Pittsburgh is indeed a wonderful place, one that lucked out with respect to the scope of its urban renewal legacy (or perhaps they had the right attitude all along?). The city and all of its rehabilitation projects is a true example of form positively influencing behavior (Gateway Center is likely the most benign wholesale rebuild in the nation due to its positive impact on the waterfront and maintenance of the remaining street grid. The Civic Center Arena and I-579 is another story, hopefully soon to be rectified to reconnect the 5th and Forbes corridor into a meaningful relationship with 'dahntahn.'). This emphasis on sustainability is even more encouraging as it is indicative of a culture that values the reduction of waste, a critical trait in the new economy as the concept of 'growth,' as it was always known, is turned on its ear. Pittsburgh's strategic position on three navigable rivers will prove important once again as the nation weans itself from the trucking industry and a sense of place distinguishes itself from desert sprawlscapes.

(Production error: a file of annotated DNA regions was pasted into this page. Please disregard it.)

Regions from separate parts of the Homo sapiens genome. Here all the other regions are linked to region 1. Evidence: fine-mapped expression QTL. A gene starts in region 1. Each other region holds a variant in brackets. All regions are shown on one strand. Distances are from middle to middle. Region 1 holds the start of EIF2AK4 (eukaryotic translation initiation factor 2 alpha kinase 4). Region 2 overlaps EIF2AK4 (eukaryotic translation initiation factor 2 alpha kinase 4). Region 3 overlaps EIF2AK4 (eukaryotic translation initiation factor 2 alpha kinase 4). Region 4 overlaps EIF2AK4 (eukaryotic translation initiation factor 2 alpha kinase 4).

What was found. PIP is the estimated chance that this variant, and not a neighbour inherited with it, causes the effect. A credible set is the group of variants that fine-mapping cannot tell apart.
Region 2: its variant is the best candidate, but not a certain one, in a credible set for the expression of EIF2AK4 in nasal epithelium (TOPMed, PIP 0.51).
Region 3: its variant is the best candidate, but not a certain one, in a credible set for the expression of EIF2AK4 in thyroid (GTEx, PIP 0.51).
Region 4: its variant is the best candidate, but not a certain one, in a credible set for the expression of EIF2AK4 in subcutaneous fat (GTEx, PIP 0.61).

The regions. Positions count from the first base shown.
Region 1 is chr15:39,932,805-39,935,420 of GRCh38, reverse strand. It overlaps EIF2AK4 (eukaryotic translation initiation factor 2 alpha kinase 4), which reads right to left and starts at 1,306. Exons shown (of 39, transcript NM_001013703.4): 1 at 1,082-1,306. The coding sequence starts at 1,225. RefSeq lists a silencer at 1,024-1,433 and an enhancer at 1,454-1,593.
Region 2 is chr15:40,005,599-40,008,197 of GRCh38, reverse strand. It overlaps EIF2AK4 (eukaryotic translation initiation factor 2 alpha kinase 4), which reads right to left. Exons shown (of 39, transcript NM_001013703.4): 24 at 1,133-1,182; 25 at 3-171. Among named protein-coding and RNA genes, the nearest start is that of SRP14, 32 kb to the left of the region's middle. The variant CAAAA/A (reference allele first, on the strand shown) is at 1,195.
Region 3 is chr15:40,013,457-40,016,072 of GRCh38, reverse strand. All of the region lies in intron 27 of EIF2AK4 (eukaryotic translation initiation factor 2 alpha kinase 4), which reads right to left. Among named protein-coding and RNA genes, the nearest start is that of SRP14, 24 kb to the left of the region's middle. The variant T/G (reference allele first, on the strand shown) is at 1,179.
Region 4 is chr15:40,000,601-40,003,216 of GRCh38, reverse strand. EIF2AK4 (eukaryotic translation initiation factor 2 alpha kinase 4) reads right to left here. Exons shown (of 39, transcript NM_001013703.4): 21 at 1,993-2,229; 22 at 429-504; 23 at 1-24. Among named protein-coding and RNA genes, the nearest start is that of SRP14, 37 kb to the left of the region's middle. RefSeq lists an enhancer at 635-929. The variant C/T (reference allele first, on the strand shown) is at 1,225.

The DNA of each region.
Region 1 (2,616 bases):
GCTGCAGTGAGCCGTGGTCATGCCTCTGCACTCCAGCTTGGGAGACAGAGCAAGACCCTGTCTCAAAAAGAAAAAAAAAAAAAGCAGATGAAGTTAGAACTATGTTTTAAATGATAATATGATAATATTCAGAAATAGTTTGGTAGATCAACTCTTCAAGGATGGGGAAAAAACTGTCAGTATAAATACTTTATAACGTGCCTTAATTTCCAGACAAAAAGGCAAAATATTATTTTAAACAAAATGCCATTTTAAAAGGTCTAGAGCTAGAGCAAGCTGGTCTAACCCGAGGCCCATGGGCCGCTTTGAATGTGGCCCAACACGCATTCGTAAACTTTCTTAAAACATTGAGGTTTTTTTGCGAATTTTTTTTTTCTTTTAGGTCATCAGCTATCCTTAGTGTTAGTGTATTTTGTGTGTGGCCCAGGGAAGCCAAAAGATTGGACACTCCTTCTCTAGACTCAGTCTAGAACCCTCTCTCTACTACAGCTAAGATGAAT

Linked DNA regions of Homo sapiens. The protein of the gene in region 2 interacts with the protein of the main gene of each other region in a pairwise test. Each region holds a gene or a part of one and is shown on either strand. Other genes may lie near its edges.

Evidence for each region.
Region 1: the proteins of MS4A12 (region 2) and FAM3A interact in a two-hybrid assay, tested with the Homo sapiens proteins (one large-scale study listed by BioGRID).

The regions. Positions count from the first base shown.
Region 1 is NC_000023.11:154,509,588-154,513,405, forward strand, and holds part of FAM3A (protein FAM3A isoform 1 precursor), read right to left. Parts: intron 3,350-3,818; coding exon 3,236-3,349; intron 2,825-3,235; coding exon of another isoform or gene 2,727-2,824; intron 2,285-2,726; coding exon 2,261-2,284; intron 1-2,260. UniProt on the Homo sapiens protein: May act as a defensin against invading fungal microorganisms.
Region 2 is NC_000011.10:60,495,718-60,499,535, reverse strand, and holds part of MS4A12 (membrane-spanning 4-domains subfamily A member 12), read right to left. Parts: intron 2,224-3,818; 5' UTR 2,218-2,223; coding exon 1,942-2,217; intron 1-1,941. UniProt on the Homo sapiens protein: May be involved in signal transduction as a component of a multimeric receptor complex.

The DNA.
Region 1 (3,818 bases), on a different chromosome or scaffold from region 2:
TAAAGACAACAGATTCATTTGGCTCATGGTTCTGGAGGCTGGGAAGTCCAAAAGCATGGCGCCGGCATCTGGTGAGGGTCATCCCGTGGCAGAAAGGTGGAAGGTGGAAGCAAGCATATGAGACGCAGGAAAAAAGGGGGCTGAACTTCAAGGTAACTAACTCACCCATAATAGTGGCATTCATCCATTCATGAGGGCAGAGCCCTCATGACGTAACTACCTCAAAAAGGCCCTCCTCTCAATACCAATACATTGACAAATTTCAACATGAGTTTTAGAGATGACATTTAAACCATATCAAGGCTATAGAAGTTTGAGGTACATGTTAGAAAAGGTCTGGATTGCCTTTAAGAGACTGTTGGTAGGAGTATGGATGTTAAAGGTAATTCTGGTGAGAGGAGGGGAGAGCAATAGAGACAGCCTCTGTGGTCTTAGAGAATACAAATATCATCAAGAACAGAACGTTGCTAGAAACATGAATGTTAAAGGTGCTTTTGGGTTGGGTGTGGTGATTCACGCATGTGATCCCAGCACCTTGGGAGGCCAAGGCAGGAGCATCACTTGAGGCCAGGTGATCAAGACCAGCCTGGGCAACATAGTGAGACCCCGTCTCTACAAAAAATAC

Missouri Has Last, Clear Chance to Avert Mass Transit Collapse
by the Editorial Board of the St. Louis Post-Dispatch

Article Key Points:

  • As of last Friday, St. Louis' mass transit system was to shrink by 2/3 by the 30th
  • They are facing an operating deficit of $45 million and will lay off 25% of a 2,300 employee workforce
  • Service will end at 2,300 of 9,000 stops and a 320 bus fleet will become 140
  • Most of St. Louis County outside the I-270 loop will receive no service
  • Daily ridership is currently 40,000